The Columbia Basin Trust recently approved $1 million in social grants for 28 local projects that support social well-being.
Recipients include the Castlegar District and Community Services Society, who will receive $22,400 to “implement buildingand equipment upgrades and radon remediation to improve the safety, health and accessibility of the society’s mainbuilding,” and the Circle of Indigenous Nations Society, who will receive $120,200 to “help parents and caregivers ofAboriginal children learn about traditional parenting and Aboriginal culture.”
Funding was also approved for Establishing a Regional Data Gathering System, which is part of a larger project called PRISM:Partners in a Regional Integrated Service Model. Through PRISM, 14 non-profit social service organizations in the WestKootenay Boundary region will work together to organize and streamline their services. The goal is to have integrated servicestreams across the region, in areas such as family support services, victim services, early years services and more.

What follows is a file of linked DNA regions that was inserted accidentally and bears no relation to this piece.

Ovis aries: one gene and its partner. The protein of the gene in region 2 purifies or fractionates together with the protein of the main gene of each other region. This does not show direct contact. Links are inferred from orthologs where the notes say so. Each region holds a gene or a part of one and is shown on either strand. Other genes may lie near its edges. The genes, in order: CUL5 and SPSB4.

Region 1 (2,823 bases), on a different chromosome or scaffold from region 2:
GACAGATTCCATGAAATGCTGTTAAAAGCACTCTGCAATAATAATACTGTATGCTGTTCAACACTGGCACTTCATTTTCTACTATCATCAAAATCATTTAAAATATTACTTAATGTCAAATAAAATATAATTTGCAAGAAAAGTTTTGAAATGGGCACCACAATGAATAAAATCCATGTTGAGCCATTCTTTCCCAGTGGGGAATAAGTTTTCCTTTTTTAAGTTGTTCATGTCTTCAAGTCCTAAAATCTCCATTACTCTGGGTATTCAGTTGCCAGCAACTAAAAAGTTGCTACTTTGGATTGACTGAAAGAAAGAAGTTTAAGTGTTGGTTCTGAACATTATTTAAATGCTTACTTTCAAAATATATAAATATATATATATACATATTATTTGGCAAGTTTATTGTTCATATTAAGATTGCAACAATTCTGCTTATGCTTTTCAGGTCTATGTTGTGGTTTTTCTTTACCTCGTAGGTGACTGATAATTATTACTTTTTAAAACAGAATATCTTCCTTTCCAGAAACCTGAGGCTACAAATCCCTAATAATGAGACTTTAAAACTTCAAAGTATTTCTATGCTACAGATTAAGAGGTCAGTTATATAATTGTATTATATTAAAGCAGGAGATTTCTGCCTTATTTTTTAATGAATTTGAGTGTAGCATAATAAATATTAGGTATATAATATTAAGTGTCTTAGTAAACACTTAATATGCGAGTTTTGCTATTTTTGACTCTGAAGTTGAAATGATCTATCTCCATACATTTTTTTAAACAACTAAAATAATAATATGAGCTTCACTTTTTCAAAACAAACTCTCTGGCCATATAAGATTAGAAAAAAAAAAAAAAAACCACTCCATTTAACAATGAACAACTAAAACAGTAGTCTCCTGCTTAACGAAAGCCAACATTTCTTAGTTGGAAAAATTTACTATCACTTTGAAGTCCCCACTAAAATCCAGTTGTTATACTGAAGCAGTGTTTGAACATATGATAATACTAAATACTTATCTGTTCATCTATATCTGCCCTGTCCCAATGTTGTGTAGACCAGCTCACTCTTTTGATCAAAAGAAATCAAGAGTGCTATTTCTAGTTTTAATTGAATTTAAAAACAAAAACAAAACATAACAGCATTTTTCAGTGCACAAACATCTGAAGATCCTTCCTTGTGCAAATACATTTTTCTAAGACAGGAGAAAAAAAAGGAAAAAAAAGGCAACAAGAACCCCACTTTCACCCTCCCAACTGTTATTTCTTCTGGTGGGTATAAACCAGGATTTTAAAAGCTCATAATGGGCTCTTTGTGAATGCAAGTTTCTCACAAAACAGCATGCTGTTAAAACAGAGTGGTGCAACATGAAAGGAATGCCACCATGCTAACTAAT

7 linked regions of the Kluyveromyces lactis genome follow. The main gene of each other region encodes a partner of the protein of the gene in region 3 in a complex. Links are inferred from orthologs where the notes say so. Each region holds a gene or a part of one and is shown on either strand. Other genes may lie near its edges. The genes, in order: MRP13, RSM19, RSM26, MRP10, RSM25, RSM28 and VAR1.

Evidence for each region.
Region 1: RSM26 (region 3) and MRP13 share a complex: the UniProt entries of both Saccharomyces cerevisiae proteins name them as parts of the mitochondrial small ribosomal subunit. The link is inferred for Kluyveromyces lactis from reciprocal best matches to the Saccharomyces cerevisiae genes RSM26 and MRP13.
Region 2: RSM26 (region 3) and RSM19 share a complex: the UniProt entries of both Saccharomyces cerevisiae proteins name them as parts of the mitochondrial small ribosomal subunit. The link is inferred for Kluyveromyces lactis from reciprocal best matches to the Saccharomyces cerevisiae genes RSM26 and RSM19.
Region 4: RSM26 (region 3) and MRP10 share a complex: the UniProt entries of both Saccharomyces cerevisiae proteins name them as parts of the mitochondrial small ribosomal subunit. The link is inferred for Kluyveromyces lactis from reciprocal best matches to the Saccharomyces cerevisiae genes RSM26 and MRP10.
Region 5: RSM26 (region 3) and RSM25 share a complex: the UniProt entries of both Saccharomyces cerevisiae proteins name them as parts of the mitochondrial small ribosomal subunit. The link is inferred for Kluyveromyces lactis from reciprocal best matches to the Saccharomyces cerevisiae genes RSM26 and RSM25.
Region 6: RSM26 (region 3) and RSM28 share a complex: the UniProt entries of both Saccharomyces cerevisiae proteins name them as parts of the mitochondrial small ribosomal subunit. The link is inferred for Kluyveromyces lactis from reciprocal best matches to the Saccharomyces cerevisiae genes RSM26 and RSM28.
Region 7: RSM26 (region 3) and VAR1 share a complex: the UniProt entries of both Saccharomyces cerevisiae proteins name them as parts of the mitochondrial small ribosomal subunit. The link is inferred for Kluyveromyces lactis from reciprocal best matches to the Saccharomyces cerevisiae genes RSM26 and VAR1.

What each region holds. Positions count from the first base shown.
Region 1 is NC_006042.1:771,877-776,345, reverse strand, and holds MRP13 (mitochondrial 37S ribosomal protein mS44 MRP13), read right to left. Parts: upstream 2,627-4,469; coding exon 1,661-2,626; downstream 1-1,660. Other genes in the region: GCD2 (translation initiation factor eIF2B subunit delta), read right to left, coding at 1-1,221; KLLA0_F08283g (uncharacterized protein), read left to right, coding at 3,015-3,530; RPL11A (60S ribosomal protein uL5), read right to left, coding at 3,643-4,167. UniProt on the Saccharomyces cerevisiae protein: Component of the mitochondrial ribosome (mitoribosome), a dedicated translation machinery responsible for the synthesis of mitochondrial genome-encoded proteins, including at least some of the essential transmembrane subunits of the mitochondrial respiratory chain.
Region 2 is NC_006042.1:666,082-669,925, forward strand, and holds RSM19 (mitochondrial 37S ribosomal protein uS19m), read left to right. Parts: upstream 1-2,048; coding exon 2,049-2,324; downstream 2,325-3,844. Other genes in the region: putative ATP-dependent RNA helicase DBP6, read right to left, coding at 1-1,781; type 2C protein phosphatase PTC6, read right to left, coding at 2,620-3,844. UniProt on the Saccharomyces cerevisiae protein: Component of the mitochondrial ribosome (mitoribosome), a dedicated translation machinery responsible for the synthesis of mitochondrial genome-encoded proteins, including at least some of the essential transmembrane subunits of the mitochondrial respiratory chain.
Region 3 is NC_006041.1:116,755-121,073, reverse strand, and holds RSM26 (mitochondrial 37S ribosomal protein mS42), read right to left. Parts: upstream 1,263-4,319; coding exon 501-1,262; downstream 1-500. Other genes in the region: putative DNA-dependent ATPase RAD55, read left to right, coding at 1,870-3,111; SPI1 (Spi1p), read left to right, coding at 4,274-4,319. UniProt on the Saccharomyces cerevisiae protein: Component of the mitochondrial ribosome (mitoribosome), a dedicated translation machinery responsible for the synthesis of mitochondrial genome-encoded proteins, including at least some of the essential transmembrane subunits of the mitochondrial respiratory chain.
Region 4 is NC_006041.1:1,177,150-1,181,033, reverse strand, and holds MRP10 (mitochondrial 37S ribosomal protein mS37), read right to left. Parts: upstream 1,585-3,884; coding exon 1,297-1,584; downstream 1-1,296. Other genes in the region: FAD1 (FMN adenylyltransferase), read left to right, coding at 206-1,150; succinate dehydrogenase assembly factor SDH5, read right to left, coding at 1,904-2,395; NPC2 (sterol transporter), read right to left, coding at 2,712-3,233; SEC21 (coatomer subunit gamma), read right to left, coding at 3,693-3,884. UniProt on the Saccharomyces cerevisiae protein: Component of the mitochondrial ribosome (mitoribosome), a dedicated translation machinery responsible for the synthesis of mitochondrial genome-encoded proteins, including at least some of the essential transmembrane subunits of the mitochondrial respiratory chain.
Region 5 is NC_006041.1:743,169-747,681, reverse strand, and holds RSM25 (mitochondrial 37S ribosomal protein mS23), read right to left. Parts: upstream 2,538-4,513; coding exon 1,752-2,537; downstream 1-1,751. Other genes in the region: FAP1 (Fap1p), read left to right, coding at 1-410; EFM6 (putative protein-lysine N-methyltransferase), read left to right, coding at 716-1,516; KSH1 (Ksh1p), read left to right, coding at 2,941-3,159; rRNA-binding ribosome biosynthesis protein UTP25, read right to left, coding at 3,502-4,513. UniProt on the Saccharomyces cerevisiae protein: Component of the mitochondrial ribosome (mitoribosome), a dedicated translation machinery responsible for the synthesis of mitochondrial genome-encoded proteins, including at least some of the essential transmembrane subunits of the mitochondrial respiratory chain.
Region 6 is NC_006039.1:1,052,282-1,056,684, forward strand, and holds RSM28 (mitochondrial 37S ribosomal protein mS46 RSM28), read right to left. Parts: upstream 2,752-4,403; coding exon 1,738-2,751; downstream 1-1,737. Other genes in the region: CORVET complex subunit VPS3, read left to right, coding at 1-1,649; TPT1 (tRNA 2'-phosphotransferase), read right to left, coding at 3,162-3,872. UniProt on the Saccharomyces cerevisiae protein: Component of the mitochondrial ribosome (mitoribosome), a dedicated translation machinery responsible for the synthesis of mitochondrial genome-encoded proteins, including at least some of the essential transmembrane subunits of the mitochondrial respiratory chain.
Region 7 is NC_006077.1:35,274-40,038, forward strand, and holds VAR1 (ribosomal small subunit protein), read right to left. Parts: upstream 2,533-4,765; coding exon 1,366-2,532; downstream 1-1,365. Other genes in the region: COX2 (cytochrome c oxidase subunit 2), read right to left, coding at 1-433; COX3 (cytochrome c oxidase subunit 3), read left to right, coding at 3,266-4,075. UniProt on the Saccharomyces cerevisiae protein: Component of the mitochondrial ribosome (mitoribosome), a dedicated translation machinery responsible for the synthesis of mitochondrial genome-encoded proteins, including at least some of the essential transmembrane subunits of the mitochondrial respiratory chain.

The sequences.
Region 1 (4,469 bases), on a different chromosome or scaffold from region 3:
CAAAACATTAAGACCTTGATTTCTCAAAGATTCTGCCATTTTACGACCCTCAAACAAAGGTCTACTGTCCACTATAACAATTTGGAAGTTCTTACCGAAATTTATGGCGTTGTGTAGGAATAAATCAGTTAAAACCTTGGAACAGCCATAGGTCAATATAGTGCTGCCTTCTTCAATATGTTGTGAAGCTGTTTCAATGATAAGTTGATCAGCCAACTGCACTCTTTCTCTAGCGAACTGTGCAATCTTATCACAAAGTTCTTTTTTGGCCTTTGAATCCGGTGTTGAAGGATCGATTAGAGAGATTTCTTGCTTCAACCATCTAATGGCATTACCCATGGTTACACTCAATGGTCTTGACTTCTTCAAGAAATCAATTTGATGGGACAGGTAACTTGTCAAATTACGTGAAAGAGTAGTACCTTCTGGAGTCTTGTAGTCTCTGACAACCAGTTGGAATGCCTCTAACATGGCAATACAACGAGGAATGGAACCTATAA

“Currently, each organization across the region delivers similar services and yet each organization collects data a littledifferently. That data has never been shared regionally to date,” says Rona Park, executive director of Nelson CommunityServices Centre and PRISM co-lead. “By developing a regional system to collect, share and analyze data in each service streamand across streams, we can generate more meaningful information. This will help us design and deliver more consistentprogramming across the region and reach more people in need of our services. By collaborating rather than workingindependently, we can support the health, well-being and resilience of some of our region’s most vulnerable residents.”
The CBT has distributed over $4 million to improving social well-being since the Social Grants Program was launched in 2012.Granting decisions are made by the Social Grants Program Selection Committee, a volunteer group of Basin residents thatincludes individuals who have experience and expertise in the social sector and individuals who have broader communitydevelopment experience.